Currently viewing the category: "Hummingbird Moths, Sphinx Moths or Hawk Moths"
What's That Bug? does not endorse extermination

Subject: Identify this moth please
Location: Barrie, Ontario
June 7, 2014 5:23 pm
This moth flew into my garage today. I live in Barrie, Ontario. It’s body is about an inch long and it is about 2″ wide. What is it?
Signature: Thanks, Aerin

Abbott's Sphinx

Abbott’s Sphinx

Dear Aerin,
We believe your Sphinx Moth is an Abbott’s Sphinx,
Sphecodina abbottii, and you may compare your individual to the images on the Sphingidae of the Americas website.  Though we have no shortage of images of the caterpillars of the Abbott’s Sphinx on our site, the only other image of the moth dates to 2006.

Thank you for identifying my bug! This is another picture I was able to get before I safely moved it outside. It did very much mimic a bee when it was buzzing around the window trying to get out. I am glad to know it isn’t an enemy of my vegetable garden! And very interesting that you haven’t had a picture of this moth since 2006!
Thanks again!
Aerin

Abbott's Sphinx

Abbott’s Sphinx

Hi again Aerin,
Thanks for sending another image.  Just so you know, we are postdating your submission to go live during our absence from the office next week as our regular readers have come to expect daily updates from us.

What's That Bug? does not endorse extermination

Subject: Is this beauty hawk moth and why do they shake their wings?
Location: Winnipeg, Manitoba, Canada
June 11, 2014 9:16 am
Hi guys. I’ve previously found a blinded sphinx hawk moth in the same area where just today I saw this unassuming beauty. It was sleeping? When I brushed up against it by accident with my lens, it fell into my hands, started walking on my arm,and then it’s wings shook like it was trying to fly, but couldn’t. Was it cold, and needing to warm up to flee the scene – or was it a warning? It looked in perfect health. I put it gently back on the wall, and it continued its wing shaking. Thank you kindly in advance.
Signature: Maggie M.

Waved Sphinx

Waved Sphinx

Dear Maggie,
We believe we have correctly identified your Hawkmoth as a Waved Sphinx,
Ceratomia undulosa, thanks to images posted to the Sphingidae of the Americas website.  We have observed the behavior you describe, though we cannot provide a definitive answer regarding why moths flutter. 

Thank you so much for the quick reply.  You guys rock. :)
Maggie

What's That Bug? does not endorse extermination

Subject: Moth?
Location: Germantown MD
June 10, 2014 5:56 am
I found this bug on a potted plant while relocating our belongings. Upon first glance I thought that it was a dead leaf on the plant, but upon closer examination, I found otherwise. When I attempted to have it crawl onto my finger, it immediately began to expel a white substance from it rear end. This was not a small set of droplets, but powerful stream.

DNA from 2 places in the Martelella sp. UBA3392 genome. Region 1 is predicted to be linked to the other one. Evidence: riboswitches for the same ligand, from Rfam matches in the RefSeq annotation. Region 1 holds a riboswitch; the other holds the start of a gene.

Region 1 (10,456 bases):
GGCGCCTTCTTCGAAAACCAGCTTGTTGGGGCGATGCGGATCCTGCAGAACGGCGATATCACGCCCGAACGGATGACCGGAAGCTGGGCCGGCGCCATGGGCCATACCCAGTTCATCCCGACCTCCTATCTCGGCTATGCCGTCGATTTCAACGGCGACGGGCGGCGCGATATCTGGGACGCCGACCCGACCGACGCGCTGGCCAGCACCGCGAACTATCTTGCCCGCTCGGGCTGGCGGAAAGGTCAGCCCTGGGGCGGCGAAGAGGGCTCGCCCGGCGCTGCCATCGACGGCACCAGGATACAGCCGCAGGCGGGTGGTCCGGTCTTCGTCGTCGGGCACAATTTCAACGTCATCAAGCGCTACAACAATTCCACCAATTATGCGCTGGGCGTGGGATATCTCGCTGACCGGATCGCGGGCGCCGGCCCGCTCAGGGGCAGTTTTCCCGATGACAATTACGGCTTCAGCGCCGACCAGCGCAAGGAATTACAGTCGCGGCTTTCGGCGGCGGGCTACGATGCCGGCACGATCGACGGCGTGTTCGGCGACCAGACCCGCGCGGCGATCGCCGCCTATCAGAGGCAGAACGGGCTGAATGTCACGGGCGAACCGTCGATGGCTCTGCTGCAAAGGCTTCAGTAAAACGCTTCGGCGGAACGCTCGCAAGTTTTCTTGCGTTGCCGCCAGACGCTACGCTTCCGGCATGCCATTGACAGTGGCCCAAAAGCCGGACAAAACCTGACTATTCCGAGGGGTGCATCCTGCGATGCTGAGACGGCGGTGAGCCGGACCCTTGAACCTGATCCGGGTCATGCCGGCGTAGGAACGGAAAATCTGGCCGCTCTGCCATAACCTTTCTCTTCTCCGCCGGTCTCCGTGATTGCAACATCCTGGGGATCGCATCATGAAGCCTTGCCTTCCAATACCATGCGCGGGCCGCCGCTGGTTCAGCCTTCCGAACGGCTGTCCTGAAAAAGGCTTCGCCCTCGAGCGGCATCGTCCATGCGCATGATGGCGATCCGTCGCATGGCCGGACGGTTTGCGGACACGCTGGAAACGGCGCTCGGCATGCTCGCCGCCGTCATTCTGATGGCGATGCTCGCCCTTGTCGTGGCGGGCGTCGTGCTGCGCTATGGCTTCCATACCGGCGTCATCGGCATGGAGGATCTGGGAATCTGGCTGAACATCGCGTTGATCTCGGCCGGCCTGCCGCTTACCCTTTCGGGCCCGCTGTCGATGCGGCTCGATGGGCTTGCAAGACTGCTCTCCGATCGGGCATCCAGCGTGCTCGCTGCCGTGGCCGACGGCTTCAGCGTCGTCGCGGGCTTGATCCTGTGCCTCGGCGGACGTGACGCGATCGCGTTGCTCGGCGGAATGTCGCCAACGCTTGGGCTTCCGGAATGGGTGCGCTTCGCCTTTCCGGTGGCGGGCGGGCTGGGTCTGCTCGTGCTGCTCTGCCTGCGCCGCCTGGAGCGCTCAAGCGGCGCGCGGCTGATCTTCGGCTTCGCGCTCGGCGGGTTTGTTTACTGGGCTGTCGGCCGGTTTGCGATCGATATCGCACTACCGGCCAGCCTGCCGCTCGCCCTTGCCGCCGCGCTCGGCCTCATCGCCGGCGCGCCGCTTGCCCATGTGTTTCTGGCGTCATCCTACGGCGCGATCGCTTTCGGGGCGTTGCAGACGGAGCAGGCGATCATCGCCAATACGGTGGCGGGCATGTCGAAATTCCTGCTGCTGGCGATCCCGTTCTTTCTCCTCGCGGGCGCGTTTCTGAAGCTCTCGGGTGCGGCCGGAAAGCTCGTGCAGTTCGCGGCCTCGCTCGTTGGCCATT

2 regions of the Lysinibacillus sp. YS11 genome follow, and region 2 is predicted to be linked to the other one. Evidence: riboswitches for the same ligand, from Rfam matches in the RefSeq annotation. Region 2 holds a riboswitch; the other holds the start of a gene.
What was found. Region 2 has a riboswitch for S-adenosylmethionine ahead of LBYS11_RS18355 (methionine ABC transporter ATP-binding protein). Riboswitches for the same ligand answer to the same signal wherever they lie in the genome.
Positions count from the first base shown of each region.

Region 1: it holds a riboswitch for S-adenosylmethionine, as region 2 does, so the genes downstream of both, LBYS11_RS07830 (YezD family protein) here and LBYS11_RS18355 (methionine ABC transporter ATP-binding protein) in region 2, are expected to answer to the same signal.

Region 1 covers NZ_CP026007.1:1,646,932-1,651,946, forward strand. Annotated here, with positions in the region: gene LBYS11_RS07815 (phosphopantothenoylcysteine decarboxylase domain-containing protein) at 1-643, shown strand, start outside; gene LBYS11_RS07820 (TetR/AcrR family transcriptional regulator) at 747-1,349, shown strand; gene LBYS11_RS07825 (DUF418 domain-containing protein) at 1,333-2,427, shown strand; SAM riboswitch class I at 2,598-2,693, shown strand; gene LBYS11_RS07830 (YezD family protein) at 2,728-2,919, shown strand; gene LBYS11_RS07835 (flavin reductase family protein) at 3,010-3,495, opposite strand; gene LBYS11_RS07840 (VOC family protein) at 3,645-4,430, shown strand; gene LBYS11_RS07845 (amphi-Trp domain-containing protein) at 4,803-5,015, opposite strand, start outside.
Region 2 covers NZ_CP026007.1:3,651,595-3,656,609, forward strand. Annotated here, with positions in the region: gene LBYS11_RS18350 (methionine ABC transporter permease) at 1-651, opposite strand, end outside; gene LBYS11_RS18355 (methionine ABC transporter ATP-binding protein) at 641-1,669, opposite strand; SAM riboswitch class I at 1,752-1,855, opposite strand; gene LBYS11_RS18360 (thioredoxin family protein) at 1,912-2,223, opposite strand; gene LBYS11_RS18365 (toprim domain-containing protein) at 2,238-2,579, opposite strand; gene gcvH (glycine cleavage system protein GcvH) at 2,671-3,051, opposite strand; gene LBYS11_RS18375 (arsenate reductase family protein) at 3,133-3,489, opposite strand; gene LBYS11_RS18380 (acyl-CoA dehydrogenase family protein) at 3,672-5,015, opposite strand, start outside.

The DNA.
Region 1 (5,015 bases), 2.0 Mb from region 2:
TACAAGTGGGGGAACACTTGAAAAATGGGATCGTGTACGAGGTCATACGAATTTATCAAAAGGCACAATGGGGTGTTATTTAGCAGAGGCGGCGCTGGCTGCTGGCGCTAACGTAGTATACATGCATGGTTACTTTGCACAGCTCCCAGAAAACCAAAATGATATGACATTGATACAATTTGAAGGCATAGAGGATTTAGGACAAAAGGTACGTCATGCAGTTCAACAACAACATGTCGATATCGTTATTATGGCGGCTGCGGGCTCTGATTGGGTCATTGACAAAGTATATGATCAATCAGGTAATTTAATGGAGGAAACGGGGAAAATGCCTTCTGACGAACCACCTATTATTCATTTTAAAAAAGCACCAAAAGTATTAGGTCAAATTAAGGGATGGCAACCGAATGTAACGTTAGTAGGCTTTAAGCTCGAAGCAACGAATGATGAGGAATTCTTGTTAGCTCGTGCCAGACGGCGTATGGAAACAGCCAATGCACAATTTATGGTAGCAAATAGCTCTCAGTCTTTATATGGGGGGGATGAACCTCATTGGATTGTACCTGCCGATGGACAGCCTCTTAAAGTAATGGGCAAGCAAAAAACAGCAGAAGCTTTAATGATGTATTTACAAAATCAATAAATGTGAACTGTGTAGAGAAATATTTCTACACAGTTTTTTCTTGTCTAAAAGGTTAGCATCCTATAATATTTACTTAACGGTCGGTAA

Is this just a moth without formed wings?
Signature: Steve

Freshly Eclosed Sphinx Moth

Freshly Eclosed Elm Sphinx Moth

Dear Steve,
This is a freshly eclosed Sphinx Moth, and when butterflies or moths emerge from the pupal state, their wings are wet and shriveled.  They eventually fill with hemolymph, the insect blood, and harden.  Sometimes, for various reasons including injury, the wings never fully expand.  We cannot say for certain, but it most closely resembles and Elm Sphinx,
Ceratomia amyntor, to us.  Compare your image to the ones of fully expanded wings posted on the Sphingidae of the Americas site.  We will try to check with Bill Oehlke to see if he can verify that identification.

Bill Oehlke Confirms
Hi Daniel,
Yes, Ceratomia amyntor, the Elm Sphinx
Bill

What's That Bug? does not endorse extermination

Subject: interesting moth
Location: settled on a door step in preston lancs
May 27, 2014 1:56 pm
today i saw a moth that had markings exactly as a camoflouge i. e. same as for example a army camaflouged suit
Signature: anyway

Lyme Hawkmoth

Lime Hawkmoth

Dear anyway,
This Lime Hawkmoth,
Mimas tiliae, is a relatively common species in the UK.  You can read more about it on UK Moths.

What's That Bug? does not endorse extermination

Subject: Indiana Moth
Location: Northern Indiana
May 27, 2014 1:51 pm
I am having trouble identifying a moth that was found. Maybe you can help guide me in the right direction.
Signature: Ashlee Haviland

Small Eyed Sphinx

Small Eyed Sphinx

Hi Ashlee,
Your moth is a Small Eyed Sphinx,
Paonias myops, and your image is much clearer than the Small Eyed Sphinx image we posted yesterday.

What's That Bug? does not endorse extermination

Subject: Is this a moth???
Location: western suburbs of Chicago, IL
May 25, 2014 10:29 pm
Can you tell me what kind of bug this is? moth??
Signature: vebes

Small Eyed Sphinx

Small Eyed Sphinx

Dear vebes,
This is  Small Eyed Sphinx, a moth in the family Sphingidae.  More information is available on Sphingidae of the Americas.

What's That Bug? does not endorse extermination